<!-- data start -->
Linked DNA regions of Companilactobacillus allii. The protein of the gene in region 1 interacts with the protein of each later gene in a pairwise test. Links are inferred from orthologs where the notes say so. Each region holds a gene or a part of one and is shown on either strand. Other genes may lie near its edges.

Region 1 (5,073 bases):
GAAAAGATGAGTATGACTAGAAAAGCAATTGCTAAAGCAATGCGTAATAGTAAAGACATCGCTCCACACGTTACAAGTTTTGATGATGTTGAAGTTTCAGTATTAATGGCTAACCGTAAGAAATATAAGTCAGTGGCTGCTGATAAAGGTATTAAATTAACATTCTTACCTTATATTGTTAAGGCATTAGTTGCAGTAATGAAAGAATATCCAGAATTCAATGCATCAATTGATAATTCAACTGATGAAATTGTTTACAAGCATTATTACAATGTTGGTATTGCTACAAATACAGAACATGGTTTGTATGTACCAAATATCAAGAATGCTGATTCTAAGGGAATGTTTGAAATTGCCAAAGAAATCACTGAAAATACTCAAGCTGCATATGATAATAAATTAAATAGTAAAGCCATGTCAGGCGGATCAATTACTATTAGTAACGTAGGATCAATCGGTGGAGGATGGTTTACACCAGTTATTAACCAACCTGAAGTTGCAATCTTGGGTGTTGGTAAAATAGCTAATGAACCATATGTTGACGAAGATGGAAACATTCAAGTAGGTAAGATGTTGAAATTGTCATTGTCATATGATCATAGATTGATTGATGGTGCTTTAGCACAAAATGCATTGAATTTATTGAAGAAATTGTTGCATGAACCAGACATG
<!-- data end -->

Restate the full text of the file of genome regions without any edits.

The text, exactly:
Linked DNA regions of Companilactobacillus allii. The protein of the gene in region 1 interacts with the protein of each later gene in a pairwise test. Links are inferred from orthologs where the notes say so. Each region holds a gene or a part of one and is shown on either strand. Other genes may lie near its edges.

Region 1 (5,073 bases):
GAAAAGATGAGTATGACTAGAAAAGCAATTGCTAAAGCAATGCGTAATAGTAAAGACATCGCTCCACACGTTACAAGTTTTGATGATGTTGAAGTTTCAGTATTAATGGCTAACCGTAAGAAATATAAGTCAGTGGCTGCTGATAAAGGTATTAAATTAACATTCTTACCTTATATTGTTAAGGCATTAGTTGCAGTAATGAAAGAATATCCAGAATTCAATGCATCAATTGATAATTCAACTGATGAAATTGTTTACAAGCATTATTACAATGTTGGTATTGCTACAAATACAGAACATGGTTTGTATGTACCAAATATCAAGAATGCTGATTCTAAGGGAATGTTTGAAATTGCCAAAGAAATCACTGAAAATACTCAAGCTGCATATGATAATAAATTAAATAGTAAAGCCATGTCAGGCGGATCAATTACTATTAGTAACGTAGGATCAATCGGTGGAGGATGGTTTACACCAGTTATTAACCAACCTGAAGTTGCAATCTTGGGTGTTGGTAAAATAGCTAATGAACCATATGTTGACGAAGATGGAAACATTCAAGTAGGTAAGATGTTGAAATTGTCATTGTCATATGATCATAGATTGATTGATGGTGCTTTAGCACAAAATGCATTGAATTTATTGAAGAAATTGTTGCATGAACCAGACATG